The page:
The Need for Courage

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I, like many of us, have spent time this summer at bus stops saying goodbye to children as we send them off to camp.  Whether it is for the day, or for a month, the scene is the same.  There are some children who walk to the bus, holding their parent’s hand until the very last minute before they board.  There are those who run ahead and, without looking back, get on the bus before the parent has even reached the bus’s vicinity.  And, there are some children who hold onto their parents, lingering with a long hug, or sometimes tears, before finally being coaxed to board the bus.

What makes for the variability in different children’s reactions?  In part, it may be related to temperament.  Some children are naturally more adventurous and are unafraid to venture forth while others are more naturally reticent until they feel comfortable with the environment.  But, temperament is only part of the picture.

Most of us would say that by the age of 18, we would like our children to be able to get themselves to, and on, a bus that will take them where they need to go without our help. And, children themselves would like to have such independence.  How often do we hear, even from the youngest ages, “I can do it myself.”?  But, between the will to accomplish a task and the actual accomplishment of it, there is a gap.  That gap is called courage.

In order to be able to reach independence, a child must be able to take a chance on the unknown and have the confidence to believe that he/she can handle the situation as it unfolds.  With experience and training, the skills needed to survive new encounters will develop.  But, without courage, those skills will never get put into play.

So, what can we do as parents to help develop courage?  First, we can believe with a full heart that our children are capable.  Despite temperament to the contrary, we must think to ourselves, and look at our child, as if this challenge is surmountable, even if it's uncomfortable.  Second, we need to step back and allow them to struggle.  Often, this is the most uncomfortable part for us.  We feel needed when our child hangs on to us and guilty if we don’t address their discomfort at that moment.  However, we must bear in mind that when we over-perform on behalf of our children, we send them the message that they cannot accomplish without us.  That message, while not obvious in the moment, can be very discouraging and undermine the goal of raising an independent child.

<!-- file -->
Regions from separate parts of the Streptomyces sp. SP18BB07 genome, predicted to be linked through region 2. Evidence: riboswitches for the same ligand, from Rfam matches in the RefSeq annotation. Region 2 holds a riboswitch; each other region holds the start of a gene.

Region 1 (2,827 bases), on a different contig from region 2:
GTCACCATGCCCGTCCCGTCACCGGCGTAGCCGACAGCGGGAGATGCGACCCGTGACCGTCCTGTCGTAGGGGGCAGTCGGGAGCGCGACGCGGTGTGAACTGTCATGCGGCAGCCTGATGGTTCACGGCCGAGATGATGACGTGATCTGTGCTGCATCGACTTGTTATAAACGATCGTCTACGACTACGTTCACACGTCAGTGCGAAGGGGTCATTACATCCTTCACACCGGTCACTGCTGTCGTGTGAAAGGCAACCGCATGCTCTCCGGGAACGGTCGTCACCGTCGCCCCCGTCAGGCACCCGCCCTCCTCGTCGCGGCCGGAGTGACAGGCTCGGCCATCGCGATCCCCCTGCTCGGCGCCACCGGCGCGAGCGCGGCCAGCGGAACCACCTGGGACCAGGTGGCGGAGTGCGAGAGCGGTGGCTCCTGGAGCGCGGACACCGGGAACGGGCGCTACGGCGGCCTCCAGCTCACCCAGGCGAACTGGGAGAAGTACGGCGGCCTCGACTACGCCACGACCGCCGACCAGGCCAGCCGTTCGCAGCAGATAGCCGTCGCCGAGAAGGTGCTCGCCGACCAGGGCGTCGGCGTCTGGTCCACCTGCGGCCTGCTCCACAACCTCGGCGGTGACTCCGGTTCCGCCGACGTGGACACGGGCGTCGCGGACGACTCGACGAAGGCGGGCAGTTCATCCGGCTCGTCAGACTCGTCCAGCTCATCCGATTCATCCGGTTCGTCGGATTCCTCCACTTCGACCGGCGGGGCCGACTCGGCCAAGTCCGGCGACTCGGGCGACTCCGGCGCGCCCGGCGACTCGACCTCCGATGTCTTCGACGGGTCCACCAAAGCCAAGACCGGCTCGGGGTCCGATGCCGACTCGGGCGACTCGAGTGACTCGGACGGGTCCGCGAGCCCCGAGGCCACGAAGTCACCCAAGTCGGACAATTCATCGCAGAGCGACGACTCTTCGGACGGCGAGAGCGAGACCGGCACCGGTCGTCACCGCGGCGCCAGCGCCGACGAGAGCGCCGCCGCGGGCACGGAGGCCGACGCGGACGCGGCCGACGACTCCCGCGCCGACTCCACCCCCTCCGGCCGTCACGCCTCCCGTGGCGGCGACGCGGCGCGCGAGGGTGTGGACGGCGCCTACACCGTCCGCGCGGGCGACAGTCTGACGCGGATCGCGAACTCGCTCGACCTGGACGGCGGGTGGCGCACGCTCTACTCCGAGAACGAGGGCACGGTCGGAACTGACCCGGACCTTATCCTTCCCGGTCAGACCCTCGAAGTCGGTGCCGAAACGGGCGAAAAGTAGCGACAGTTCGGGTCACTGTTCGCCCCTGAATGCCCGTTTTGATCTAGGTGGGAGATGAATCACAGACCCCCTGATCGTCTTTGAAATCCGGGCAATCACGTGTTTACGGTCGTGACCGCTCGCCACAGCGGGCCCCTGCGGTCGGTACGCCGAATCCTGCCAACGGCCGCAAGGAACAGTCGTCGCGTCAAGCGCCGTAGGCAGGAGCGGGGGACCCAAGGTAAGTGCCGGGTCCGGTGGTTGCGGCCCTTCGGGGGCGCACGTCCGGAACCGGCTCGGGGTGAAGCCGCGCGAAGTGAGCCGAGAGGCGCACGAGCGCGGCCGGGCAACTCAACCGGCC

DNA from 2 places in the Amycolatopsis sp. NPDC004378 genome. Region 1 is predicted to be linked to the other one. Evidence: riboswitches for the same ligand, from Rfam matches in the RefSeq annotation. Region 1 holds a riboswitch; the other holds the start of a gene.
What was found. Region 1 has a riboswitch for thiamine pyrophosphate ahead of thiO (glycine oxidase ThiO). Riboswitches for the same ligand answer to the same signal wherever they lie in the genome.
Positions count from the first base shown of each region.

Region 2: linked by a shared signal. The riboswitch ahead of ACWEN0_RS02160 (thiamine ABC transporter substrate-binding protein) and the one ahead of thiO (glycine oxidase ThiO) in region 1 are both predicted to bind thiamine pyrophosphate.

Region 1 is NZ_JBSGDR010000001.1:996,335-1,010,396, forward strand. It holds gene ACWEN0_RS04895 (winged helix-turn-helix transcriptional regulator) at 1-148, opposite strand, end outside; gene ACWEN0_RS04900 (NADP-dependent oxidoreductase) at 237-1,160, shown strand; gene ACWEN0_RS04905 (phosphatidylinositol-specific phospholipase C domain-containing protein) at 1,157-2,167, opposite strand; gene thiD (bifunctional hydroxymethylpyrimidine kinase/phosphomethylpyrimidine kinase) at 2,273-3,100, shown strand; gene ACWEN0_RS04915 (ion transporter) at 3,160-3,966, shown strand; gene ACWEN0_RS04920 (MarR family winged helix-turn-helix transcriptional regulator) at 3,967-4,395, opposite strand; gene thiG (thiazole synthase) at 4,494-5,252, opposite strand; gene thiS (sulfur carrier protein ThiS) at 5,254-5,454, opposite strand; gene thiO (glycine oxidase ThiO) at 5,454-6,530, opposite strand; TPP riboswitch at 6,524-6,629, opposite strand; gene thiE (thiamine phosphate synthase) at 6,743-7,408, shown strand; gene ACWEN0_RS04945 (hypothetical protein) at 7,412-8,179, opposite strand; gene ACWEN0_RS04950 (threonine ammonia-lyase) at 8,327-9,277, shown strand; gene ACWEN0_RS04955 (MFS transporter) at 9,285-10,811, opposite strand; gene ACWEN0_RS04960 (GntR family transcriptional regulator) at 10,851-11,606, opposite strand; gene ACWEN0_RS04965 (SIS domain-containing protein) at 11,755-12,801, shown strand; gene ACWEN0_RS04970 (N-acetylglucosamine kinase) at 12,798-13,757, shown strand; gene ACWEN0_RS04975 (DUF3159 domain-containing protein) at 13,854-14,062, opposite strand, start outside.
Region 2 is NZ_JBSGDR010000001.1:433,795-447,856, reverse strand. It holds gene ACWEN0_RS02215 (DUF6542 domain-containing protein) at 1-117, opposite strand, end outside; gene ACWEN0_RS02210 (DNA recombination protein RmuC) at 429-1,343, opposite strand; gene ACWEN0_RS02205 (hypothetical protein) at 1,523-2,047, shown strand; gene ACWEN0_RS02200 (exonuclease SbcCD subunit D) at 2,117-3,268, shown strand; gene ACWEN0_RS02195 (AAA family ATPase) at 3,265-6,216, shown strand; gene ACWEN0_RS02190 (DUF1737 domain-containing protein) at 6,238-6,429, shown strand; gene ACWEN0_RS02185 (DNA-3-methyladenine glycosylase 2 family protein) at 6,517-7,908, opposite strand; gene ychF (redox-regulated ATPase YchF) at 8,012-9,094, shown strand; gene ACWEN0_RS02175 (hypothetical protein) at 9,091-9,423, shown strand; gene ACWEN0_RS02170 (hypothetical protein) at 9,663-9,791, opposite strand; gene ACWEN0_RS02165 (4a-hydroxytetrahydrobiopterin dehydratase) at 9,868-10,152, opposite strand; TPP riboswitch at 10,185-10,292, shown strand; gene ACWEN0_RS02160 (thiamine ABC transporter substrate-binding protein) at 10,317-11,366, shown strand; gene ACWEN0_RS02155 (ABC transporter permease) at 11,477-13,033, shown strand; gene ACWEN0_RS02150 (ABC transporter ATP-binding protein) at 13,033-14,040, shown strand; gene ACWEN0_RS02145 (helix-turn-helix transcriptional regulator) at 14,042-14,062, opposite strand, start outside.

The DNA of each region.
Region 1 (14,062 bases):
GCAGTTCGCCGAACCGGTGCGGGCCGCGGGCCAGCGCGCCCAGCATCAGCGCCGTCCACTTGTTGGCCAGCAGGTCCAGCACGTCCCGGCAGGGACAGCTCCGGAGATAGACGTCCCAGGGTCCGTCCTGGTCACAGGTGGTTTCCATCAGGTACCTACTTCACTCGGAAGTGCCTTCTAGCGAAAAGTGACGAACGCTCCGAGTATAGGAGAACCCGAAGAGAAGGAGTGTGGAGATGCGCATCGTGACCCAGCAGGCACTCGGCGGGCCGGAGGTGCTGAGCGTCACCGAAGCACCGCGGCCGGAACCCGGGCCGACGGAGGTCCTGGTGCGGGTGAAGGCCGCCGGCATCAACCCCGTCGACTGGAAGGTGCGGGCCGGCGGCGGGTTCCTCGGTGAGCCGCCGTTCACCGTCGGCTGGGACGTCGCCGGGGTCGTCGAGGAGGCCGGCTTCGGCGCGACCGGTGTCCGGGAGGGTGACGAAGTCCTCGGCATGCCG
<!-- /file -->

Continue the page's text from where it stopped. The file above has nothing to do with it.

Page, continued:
Does this mean that we aren’t there to help our children through difficult times?  Certainly not.  Our children need our love and encouragement like they need oxygen.  However, there are two considerations that can make all the difference.  The first is timing.  Spend time together and work on solutions that may make the transition to the bus easier outside of the context of the bus stop.  That way, they are “filled up” and prepared to handle the transition - and so are we.  The second is to support them without taking the lead.  A story will help illustrate this point.

A woman I know sent her two teenage children on a hike in one of the national parks in Israel.  Due to to the climbing along the way, it was a one way trail and you could not turn around - you could only move forward.  A few hours later, she went to meet the children at the exit of the trail.  Soon, her son emerged, but without her daughter.  Frantic, she ran to her son who told her that her daughter was stuck at the bottom of a cliff and was too afraid to climb out.  The woman called the park rangers who arrived and went back into the park with the son.  Shortly thereafter, both of her children emerged with the rangers, safe and unharmed.  Relieved beyond words, the mother asked the ranger how he rescued her daughter.  Did they throw a rope down and pull her up?  Did she get attached to a harness and get lifted out?  “No,” he responded.  “I stood behind her and told her to climb.  I told her that she could make it alone, but if she fell, I would be right behind her to catch her.  She climbed right up and we walked out.”

Being with our kids through their scary moments without taking the lead, or the fear away is powerfully encouraging.  Let’s believe in our kids’ abilities to handle their challenges, give them a kiss as they get on the bus of life, and watch them exercise that courage that will allow them to wave goodbye, knowing that we will be there when they come home.

Laura Goldman